Control over work can reduce work-related injuries, RSIs

By Laura Cassiani
|Canadian HR Reporter|Last Updated: 01/15/2001

New research on repetitive strain injuries and other work-related musculoskeletal disorders suggests that giving employees more of a say in choosing office equipment and giving them greater control over their work can reduce the number of work-related injuries.

A four-year research study of RSI and WMSD looked at more than 1,000 employees at The Toronto Star newspaper, including reporters and office-workers, and found that improving mutual understanding between rank-and-file and management is one way to reduce the number of work-related injuries. Work-related musculoskeletal disorders are an aggregation of disorders of muscles, tendons and nerves which are caused or aggravated by work. More than half of the respondents in the study said they experienced some sort of pain in the upper limbs.

The study also found that the more psychologically demanding the work, the more likely workers are to suffer an RSI.

Donald Cole, senior scientist in the workplace studies at the Institute For Work and Health (IWH) and one of the authors of study, said the research also identified psycho-social factors that keep workers from reporting injuries to management. One of those factors included the work environment.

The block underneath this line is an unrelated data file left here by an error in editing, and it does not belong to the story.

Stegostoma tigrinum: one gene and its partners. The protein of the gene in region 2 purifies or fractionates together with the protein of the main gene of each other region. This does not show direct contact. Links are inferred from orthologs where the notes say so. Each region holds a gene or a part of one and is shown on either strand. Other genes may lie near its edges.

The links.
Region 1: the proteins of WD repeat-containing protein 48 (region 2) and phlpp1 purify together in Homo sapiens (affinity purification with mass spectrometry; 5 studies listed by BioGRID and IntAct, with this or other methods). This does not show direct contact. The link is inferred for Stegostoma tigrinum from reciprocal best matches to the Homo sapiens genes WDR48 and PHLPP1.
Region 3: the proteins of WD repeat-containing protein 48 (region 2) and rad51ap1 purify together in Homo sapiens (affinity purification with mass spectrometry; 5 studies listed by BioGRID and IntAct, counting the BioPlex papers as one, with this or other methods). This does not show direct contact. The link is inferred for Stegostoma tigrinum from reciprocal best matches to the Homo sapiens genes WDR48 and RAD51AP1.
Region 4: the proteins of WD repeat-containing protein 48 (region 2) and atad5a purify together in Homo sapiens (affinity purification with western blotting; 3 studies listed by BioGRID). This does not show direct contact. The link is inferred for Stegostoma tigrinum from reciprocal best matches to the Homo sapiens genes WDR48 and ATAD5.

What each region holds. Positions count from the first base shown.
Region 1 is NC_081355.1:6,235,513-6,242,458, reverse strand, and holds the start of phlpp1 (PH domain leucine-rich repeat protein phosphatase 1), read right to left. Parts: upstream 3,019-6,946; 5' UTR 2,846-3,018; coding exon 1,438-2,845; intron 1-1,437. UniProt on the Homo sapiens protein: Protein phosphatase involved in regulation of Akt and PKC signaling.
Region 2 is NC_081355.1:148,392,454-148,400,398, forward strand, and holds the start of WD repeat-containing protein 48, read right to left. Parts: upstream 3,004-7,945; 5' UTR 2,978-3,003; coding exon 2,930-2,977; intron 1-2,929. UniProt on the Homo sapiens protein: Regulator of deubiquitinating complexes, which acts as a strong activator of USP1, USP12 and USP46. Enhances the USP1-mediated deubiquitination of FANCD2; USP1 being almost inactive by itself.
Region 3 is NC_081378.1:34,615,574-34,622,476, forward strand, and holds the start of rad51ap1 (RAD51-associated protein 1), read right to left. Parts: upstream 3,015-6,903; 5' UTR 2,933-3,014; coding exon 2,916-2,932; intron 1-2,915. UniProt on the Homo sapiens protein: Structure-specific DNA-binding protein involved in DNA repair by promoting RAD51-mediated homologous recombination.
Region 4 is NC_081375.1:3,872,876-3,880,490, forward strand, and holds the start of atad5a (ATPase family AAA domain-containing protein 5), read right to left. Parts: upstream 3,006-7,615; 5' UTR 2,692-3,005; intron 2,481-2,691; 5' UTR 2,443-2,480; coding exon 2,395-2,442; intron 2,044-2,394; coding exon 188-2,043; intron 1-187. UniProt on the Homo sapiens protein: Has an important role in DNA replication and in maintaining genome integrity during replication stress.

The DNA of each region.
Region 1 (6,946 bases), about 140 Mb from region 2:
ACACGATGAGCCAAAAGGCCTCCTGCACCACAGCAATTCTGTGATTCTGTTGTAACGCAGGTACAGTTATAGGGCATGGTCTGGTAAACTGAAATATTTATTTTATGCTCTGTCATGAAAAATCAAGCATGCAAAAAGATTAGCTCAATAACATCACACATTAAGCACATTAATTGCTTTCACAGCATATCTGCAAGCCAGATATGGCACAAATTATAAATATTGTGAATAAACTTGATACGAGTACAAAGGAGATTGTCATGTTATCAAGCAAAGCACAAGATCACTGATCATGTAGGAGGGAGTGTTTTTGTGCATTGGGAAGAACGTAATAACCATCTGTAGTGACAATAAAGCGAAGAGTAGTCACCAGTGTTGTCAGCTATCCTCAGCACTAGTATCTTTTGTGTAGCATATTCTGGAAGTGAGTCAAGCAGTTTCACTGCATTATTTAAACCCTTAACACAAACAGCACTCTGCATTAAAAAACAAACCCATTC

RSIs can be linked to “time organization of work.” Due to the organization of work in a newsroom — the greater dependence on others to complete work, reliance on technology and deadlines — employees are under a lot of pressure. Combined with the trend throughout industry towards reducing non-value added time, employees in the study reported feeling under pressure and did not take breaks because of it. But breaks, said Cole, are important time gaps because “they give some time for some needed recovery (from work).

“If breaks are going out as (employees) feel more pressure, it will have a negative impact on health,” said Cole.

Based on the research, study recommendations were geared at improving communication between management and front-line workers; developing a team-structure within the workplace; educating supervisors and managers on work-related injuries; establishing a system for receiving input from employees; and developing an ergonomics policy, with all stakeholders involved, including union representatives.

The Toronto Star has a policy in place where employees are asked to assess their workstations every two years in addition to an RSI committee, made up of union representatives and management, that meets to discuss issues surrounding work-related injuries.

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